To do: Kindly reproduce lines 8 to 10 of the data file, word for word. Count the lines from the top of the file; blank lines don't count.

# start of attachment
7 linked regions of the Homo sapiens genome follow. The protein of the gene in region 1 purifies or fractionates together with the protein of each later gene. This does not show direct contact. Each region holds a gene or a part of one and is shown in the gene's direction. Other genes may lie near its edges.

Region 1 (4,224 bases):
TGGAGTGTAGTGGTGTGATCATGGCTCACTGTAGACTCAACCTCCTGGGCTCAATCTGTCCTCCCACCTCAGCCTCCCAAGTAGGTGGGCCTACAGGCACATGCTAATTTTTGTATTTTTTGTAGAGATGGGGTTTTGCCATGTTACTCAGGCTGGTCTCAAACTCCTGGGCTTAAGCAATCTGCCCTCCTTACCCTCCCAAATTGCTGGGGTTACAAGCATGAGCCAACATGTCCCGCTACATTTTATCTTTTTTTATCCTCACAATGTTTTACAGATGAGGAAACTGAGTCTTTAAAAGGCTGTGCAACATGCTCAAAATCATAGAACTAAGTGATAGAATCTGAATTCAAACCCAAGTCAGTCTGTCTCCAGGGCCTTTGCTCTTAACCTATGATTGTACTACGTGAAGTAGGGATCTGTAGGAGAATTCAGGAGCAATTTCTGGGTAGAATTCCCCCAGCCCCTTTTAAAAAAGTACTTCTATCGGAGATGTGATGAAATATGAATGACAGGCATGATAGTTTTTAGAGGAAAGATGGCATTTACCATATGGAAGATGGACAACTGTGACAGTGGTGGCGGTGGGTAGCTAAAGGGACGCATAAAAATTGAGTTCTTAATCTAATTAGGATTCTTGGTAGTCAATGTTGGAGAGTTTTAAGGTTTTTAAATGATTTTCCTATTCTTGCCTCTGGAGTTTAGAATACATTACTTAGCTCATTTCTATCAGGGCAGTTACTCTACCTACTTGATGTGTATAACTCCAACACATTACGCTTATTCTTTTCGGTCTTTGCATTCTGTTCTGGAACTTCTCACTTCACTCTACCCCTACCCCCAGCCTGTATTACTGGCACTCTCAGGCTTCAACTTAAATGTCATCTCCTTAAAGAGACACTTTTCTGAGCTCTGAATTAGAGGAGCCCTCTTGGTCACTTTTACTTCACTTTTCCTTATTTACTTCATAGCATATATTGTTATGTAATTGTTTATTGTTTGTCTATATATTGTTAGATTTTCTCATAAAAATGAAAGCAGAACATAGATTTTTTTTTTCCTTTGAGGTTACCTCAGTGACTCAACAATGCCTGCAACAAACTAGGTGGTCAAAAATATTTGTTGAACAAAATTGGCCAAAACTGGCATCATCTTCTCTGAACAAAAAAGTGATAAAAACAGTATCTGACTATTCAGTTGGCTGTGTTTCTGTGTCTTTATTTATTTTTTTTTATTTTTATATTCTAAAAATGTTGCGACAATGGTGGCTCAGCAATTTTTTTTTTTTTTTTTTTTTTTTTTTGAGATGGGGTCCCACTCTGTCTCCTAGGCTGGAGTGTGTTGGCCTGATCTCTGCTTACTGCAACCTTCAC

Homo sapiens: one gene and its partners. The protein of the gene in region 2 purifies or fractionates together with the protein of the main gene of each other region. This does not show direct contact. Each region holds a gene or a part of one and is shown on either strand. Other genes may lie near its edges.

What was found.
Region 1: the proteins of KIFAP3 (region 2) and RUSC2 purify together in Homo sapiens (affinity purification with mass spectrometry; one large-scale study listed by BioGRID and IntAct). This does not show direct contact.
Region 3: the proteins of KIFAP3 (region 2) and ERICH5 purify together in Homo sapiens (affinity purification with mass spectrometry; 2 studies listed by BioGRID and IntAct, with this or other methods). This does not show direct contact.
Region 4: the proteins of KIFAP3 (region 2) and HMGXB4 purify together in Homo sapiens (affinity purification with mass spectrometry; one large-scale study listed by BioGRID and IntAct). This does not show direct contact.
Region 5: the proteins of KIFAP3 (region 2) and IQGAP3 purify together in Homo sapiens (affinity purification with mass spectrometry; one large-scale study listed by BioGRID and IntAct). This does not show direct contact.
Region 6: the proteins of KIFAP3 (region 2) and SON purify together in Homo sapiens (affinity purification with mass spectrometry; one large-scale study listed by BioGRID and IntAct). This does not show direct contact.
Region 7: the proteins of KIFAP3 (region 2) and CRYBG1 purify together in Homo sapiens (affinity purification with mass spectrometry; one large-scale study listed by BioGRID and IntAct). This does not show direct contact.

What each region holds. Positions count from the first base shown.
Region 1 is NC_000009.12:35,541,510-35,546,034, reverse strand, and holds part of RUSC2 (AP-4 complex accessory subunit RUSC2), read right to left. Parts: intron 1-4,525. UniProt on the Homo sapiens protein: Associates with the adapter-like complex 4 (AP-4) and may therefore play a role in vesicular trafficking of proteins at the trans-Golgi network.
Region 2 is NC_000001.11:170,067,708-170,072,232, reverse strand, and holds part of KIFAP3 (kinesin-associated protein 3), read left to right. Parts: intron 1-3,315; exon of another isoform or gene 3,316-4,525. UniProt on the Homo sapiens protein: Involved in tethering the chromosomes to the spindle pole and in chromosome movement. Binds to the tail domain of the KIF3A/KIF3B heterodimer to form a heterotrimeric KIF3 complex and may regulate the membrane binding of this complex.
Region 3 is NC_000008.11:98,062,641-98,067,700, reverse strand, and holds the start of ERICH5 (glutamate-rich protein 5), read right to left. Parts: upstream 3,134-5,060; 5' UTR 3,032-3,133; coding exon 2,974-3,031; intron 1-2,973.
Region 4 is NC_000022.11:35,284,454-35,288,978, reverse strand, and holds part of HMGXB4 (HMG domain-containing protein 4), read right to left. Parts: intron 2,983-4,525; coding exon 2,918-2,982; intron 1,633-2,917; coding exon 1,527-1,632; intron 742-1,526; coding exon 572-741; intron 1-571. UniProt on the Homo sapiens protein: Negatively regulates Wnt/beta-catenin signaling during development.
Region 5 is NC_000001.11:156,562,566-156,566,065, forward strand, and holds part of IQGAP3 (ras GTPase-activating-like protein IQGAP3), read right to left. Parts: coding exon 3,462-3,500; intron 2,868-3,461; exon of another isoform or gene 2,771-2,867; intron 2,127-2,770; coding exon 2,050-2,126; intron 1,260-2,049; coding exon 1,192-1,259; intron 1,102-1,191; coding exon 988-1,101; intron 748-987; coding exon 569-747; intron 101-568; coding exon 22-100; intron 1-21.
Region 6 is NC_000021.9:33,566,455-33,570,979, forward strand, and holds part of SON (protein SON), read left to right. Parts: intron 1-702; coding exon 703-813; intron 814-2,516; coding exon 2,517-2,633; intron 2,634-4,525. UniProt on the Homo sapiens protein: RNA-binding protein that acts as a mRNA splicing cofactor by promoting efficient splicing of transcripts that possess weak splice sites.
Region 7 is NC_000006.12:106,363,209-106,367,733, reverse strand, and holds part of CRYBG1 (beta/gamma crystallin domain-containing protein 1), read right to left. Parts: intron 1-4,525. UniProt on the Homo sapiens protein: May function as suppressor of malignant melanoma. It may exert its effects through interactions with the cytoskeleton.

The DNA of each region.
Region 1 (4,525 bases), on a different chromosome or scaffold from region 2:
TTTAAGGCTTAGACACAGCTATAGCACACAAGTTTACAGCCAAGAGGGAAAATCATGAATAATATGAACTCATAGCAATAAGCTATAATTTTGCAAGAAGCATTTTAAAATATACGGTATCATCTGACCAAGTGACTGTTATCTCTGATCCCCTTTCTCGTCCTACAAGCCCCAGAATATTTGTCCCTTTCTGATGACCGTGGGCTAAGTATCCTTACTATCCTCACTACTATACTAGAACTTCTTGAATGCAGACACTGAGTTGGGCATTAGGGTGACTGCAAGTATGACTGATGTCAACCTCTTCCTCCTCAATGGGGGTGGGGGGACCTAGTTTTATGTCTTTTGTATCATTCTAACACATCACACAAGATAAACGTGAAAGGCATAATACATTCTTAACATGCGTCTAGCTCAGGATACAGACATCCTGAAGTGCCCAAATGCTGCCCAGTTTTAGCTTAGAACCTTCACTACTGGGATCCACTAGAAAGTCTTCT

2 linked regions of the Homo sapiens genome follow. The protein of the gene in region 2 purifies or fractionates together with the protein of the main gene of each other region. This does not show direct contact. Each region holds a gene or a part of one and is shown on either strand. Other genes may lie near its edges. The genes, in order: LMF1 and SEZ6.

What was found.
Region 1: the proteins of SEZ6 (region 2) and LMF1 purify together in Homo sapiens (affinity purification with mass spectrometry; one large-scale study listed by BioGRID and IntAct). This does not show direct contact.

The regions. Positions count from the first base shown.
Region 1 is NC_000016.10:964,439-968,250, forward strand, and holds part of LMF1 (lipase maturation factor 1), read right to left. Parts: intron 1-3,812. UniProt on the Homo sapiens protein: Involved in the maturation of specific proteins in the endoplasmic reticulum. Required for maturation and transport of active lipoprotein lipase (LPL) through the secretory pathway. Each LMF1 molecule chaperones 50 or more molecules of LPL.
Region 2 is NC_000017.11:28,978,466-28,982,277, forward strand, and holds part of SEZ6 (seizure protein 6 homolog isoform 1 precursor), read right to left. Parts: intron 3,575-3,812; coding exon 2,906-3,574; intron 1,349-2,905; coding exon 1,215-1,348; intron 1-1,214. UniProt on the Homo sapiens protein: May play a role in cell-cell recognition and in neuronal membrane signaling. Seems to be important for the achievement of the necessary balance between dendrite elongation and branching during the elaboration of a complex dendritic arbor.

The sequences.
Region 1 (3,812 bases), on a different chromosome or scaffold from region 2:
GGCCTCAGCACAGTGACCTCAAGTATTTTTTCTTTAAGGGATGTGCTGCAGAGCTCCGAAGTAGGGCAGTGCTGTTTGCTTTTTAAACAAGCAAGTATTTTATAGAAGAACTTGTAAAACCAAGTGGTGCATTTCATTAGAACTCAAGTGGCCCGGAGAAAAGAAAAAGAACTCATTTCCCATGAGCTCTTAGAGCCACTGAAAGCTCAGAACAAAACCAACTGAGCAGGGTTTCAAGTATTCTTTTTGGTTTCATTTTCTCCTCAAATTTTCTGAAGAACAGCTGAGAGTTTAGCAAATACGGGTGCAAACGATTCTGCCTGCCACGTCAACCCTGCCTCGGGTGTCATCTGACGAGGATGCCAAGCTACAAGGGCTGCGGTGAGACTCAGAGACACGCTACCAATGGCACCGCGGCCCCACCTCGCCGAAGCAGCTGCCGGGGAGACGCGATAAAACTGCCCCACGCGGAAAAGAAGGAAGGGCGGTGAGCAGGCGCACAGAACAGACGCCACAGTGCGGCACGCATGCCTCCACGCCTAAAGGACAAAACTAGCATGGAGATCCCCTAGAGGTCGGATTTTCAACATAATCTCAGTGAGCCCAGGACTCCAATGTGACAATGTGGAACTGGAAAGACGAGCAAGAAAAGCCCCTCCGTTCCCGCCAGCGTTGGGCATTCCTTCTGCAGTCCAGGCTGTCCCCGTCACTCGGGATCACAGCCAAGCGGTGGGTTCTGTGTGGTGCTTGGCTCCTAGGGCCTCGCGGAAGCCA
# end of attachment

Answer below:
Region 4: the proteins of KIFAP3 (region 2) and HMGXB4 purify together in Homo sapiens (affinity purification with mass spectrometry; one large-scale study listed by BioGRID and IntAct). This does not show direct contact.
Region 5: the proteins of KIFAP3 (region 2) and IQGAP3 purify together in Homo sapiens (affinity purification with mass spectrometry; one large-scale study listed by BioGRID and IntAct). This does not show direct contact.
Region 6: the proteins of KIFAP3 (region 2) and SON purify together in Homo sapiens (affinity purification with mass spectrometry; one large-scale study listed by BioGRID and IntAct). This does not show direct contact.